Building Your Destination Wedding Dream Team

Wednesday, September 10, 2008

Building Your Dream Team
special series by guest expert Larissa Banting 

You have the travel agent looking after all things travel related, you have decided on a location and now comes the part where you are in your element. Flowers, music, décor, cakes - now we're talking your language. But do the vendors?

Ladies and gentlemen, we've just arrived at the step that is potentially the hardest of all in planning a destination wedding - where to find the vendors. Good vendors. Professional vendors. Vendors who will show up on time, with the promised goods. Vendors with whom you can communicate with. Unfortunately this may be easier said than done. You know how long it has taken to build relationships with the vendors in your hometown, separating the good from the mediocre or just plain bad through years of experience. Now, you've got to find a team in a country where you may not speak the language and don't have an idea of who to hire. What to do?

Consider working with a local planner, since they'll know the lay of the land and who to hire. If the wedding is at a hotel or resort, there will likely be an in-house planner on staff. Depending on the size and scope of your wedding, a list of their preferred vendors and some advice may be all that you require of them. Or you may need more guidance and assistance, requiring that they become more of a planning associate. Rarely is there a fee for their services since they are on-staff. Ask them what they are able to provide you with and how the two of you can work together so both of you are on the same page as you upfront. The in-house planner is usually the easiest and most affordable route to finding the vendors you need.

One thing to keep in mind - most larger hotels and resorts have numerous weddings each month, sometimes upwards of 30 or 50. Dealing with that kind of volume means keeping things simple and straightforward via packages. They usually work with one photographer, one florist, one DJ, etc. The cake is baked in-house with only one or two basic design and flavor options and the meals are standardized. You may be limited to how creative you can get with their packages, what the hotel can provide you with or the choice and variety of vendors they work with.

Also, some larger resorts have wonderfully experienced and trained planners who are a dream to work with. However, other "planners" may just be the reservations person who has had 'wedding planner' tacked onto their job description. Try to discern ASAP which type of planner you're working with. If the latter, you may want to consider working with an independent planner in the area if your wedding is fairly complex and the location 'challenging'.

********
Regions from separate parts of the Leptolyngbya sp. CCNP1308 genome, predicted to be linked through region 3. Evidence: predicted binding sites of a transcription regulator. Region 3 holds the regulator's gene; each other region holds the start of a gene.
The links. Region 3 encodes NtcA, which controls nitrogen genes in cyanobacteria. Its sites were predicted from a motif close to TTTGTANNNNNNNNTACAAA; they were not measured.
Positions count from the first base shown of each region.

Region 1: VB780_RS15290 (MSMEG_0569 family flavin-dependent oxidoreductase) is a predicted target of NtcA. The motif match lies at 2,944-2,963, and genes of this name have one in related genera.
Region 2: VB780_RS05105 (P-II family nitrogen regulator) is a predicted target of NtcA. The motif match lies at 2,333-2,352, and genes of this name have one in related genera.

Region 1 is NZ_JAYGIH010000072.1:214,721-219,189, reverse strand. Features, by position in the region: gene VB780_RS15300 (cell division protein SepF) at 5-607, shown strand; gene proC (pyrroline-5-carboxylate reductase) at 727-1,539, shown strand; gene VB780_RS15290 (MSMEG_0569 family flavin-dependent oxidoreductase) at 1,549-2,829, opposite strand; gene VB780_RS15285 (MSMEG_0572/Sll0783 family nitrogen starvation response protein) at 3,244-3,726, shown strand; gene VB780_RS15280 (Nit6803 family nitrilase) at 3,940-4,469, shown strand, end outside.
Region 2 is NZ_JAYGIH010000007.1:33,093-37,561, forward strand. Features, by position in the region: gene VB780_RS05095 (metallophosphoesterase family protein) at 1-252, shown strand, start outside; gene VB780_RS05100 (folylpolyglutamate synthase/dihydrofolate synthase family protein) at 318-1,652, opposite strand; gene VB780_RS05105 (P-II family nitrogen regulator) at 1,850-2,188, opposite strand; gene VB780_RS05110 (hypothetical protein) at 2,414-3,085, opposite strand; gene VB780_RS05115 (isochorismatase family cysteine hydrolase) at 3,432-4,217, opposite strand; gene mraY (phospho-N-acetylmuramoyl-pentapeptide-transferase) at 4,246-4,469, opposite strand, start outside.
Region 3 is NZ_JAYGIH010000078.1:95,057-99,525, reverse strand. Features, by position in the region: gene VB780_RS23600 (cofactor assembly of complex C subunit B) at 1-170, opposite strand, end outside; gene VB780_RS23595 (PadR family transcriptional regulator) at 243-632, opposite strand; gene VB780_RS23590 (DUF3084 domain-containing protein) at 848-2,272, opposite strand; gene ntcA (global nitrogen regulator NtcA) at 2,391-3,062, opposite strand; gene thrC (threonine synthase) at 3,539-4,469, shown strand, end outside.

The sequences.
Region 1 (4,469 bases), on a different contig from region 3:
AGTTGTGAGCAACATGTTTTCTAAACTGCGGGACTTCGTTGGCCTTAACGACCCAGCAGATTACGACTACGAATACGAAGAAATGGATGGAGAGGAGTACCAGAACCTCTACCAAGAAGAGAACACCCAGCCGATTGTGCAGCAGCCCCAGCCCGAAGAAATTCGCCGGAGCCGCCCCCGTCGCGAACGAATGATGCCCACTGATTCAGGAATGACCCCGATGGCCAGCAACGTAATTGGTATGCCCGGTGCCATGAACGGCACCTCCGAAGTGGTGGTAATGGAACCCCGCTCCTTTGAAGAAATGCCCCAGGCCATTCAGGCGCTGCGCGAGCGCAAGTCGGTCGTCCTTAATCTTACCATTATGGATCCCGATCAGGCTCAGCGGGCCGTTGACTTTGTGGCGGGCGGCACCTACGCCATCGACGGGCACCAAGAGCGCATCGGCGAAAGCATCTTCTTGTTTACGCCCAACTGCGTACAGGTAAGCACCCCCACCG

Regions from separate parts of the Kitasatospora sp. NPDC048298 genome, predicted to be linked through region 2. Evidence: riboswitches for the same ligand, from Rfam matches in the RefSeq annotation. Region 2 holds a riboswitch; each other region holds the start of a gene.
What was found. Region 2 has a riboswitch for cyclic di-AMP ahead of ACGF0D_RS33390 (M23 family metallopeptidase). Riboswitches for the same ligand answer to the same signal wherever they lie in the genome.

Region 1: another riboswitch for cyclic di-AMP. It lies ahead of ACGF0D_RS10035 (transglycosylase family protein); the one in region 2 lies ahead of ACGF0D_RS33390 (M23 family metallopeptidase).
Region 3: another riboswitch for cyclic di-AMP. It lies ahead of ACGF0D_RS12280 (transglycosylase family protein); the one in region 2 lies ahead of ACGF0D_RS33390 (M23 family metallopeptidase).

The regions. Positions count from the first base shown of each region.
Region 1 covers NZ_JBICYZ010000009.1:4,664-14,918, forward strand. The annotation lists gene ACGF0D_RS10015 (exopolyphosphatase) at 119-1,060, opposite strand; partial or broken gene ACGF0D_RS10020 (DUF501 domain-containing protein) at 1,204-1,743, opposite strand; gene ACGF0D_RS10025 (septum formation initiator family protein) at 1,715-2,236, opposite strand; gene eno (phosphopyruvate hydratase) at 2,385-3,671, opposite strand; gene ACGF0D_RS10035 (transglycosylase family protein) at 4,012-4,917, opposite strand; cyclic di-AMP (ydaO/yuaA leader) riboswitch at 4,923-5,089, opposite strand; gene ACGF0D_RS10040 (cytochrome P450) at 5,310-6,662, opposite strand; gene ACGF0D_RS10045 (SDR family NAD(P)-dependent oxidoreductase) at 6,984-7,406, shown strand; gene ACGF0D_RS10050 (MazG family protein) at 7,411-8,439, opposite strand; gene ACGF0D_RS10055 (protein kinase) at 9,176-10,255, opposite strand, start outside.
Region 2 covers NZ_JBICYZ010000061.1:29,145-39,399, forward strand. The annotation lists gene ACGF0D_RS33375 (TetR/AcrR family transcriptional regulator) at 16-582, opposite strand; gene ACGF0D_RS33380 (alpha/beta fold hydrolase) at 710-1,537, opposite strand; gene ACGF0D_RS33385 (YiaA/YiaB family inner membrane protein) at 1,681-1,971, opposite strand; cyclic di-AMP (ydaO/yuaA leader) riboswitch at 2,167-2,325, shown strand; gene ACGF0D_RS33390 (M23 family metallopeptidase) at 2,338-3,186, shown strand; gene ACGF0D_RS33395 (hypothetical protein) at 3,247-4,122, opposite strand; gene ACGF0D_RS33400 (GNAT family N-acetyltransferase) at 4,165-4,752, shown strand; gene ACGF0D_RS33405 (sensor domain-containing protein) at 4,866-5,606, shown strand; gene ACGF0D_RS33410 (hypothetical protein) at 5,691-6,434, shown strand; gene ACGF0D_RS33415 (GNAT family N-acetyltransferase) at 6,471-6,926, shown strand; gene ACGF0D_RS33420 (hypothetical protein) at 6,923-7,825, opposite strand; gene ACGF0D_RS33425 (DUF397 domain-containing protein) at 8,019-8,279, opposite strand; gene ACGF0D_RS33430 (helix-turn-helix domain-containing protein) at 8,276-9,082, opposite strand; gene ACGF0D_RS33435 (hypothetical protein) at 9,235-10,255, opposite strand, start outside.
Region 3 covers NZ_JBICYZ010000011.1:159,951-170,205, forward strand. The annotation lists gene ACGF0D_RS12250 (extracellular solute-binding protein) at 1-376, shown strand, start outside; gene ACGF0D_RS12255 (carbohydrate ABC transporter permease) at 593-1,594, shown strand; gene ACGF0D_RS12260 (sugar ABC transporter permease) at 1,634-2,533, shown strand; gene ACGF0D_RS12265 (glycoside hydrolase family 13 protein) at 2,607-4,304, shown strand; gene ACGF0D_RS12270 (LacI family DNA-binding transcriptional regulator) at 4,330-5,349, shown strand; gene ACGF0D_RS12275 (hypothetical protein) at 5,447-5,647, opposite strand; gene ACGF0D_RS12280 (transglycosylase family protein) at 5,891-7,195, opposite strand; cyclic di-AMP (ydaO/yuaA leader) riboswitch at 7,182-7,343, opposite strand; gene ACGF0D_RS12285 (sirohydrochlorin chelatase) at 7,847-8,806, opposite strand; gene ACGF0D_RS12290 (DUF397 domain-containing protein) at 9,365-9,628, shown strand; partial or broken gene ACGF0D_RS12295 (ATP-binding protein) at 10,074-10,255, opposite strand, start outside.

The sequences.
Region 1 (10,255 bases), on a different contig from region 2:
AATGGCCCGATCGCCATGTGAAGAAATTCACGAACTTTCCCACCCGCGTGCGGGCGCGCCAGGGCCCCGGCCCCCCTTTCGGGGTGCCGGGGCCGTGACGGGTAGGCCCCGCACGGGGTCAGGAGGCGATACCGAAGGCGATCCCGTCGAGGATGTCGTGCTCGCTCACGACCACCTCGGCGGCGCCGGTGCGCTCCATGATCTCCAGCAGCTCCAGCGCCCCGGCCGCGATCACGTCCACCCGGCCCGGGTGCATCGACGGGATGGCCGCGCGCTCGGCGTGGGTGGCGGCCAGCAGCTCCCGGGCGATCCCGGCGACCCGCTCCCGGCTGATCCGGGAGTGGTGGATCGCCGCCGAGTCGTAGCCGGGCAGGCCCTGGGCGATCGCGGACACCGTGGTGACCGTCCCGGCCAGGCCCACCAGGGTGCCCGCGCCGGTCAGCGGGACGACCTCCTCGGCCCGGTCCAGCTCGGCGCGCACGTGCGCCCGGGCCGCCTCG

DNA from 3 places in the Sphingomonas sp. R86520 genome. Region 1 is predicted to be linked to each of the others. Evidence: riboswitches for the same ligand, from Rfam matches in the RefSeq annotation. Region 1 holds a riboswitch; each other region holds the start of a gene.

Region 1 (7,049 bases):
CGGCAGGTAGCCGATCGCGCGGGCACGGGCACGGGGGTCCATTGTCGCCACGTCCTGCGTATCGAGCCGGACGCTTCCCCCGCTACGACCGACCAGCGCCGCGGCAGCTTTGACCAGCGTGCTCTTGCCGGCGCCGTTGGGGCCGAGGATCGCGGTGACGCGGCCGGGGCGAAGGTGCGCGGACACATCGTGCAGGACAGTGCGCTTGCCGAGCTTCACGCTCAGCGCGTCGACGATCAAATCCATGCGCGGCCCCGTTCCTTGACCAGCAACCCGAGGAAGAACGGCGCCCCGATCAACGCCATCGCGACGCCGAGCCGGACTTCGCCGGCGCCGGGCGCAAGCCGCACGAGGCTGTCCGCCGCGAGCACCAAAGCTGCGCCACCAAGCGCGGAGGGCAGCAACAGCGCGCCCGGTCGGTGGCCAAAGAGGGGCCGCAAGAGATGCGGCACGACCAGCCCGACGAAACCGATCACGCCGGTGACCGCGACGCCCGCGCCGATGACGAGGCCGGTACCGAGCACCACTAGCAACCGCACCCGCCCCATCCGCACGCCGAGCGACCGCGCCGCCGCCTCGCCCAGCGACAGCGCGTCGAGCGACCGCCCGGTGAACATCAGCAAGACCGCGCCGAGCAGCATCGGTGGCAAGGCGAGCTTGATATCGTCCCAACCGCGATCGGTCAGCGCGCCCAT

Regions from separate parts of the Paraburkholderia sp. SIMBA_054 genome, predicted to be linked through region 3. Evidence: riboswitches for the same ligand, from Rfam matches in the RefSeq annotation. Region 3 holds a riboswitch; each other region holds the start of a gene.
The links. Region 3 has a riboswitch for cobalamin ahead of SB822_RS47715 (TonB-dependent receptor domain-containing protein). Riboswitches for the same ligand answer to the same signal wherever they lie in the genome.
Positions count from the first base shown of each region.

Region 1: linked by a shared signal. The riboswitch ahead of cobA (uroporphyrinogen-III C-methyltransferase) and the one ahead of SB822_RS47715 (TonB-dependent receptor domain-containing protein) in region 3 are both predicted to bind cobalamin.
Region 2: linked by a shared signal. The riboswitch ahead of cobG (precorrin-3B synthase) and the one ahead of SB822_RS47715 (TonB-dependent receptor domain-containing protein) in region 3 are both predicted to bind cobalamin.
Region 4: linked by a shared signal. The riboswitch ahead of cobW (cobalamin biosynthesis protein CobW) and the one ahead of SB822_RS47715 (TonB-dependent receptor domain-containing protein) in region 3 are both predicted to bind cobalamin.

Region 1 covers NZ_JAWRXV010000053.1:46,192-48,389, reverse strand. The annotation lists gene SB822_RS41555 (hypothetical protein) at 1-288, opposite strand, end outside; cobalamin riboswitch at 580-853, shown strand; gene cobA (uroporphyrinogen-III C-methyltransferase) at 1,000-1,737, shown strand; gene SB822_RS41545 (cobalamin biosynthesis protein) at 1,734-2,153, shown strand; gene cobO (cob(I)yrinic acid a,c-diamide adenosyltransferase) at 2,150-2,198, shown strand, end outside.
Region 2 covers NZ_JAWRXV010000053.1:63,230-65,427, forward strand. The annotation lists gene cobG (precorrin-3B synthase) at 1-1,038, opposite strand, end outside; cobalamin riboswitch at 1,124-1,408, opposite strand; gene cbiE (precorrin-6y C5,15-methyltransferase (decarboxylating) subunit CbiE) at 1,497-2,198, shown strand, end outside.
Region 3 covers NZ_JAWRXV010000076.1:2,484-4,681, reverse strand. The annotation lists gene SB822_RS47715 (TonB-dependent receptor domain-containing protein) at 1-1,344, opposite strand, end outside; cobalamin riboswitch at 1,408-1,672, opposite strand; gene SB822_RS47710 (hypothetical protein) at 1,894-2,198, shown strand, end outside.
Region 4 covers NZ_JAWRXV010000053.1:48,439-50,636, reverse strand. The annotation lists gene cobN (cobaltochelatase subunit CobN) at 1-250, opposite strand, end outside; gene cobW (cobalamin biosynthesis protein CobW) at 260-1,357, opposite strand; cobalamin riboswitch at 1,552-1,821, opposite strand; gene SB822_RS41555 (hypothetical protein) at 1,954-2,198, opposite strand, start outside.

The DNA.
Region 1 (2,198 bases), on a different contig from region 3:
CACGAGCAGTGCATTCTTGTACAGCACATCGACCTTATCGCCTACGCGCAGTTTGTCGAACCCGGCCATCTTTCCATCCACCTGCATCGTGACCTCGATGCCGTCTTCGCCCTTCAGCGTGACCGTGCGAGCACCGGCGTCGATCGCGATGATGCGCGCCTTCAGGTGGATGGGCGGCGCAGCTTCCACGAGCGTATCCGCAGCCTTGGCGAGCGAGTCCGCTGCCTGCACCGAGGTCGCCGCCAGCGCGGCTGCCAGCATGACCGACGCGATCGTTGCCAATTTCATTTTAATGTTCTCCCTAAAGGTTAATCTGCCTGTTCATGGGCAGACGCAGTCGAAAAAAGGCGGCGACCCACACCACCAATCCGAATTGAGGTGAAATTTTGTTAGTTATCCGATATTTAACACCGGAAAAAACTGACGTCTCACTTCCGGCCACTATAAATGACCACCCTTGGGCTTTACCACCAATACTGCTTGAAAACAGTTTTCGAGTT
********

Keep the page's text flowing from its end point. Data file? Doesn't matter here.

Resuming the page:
Where to find an independent planner? The web, destination wedding magazines, ask the hotel or the travel agent for their recommendations or feedback about whom they like working with. The local tourist board may also have a list of area planners. An independent planner will have a wide range of vendors, have more time to spend on the wedding and can give you unbiased opinions and options. Think of them as your eyes, ears and tastebuds in Weddinglandia.

If you're going to work with another planner and rely on their expertise, be sure to negotiate up-front the services your require (ie just a list of vendors or assisting you with the entire planning process and day-of coordination) and the fee. Have everything in writing as well so there is no room for misunderstandings.

I remember one planner calling me, asking for some advice on her client's wedding in the middle of nowhere, a place so remote you had to fly or sail in and there were only generators for power. She'd no idea where or what she was dealing with and her Hollywood starlet bride wanted an ice sculpture (impossible - not a word I use often but IMPOSSIBLE). I gave my suggestions and off she went. I get another email from her asking about where to rent chairs. Then another about musicians and bands. Then another seeing if I can recommend a florist. While I am willing to help a fellow planner, I felt this woman had crossed the line from needing some advice to having me do all the legwork for her . . . for free. I politely wrote her back saying I'd be delighted to assist her - for a fee. She was never heard from again. Point of the story is that a local planner can save you a lot headaches, time and money. Use them to make your life easier but be sure to compensate them for all they bring to the table.

Don't be afraid to ask for help. You are still the planner in charge, working with the bride to realize her wedding vision. The local planner is there to find you the best vendors for the task, negotiate with them and act as your agent 'on the ground'. Many places are still not on the 'information highway' so finding vendors can be incredibly difficult and frustrating. A good planner will make your life a whole lot better and easier.

You may also choose to bring in some of your own vendors (just be sure to check with the location that they allow outside vendors). It's important that your vendors have a good understanding of the area and what the limitations/challenges are. They may need to complete a site-inspection or two in Weddingladia as well. You may decide to fly to Weddinglandia and seek our your local team directly. Whatever you choose, be sure to include the additional travel, fees and costs into your price when negotiating with your client. Be clear what your expectations and needs are to bring her wedding vision to life in Weddinglandia.

Tomorrow, we wrap up our series with bits and bobs of information ranging from legalities to incorporating local customs to how to keep your wedding cake from being attached by armies of ants.

© 2008 Larissa Banting for The Smart Planner™

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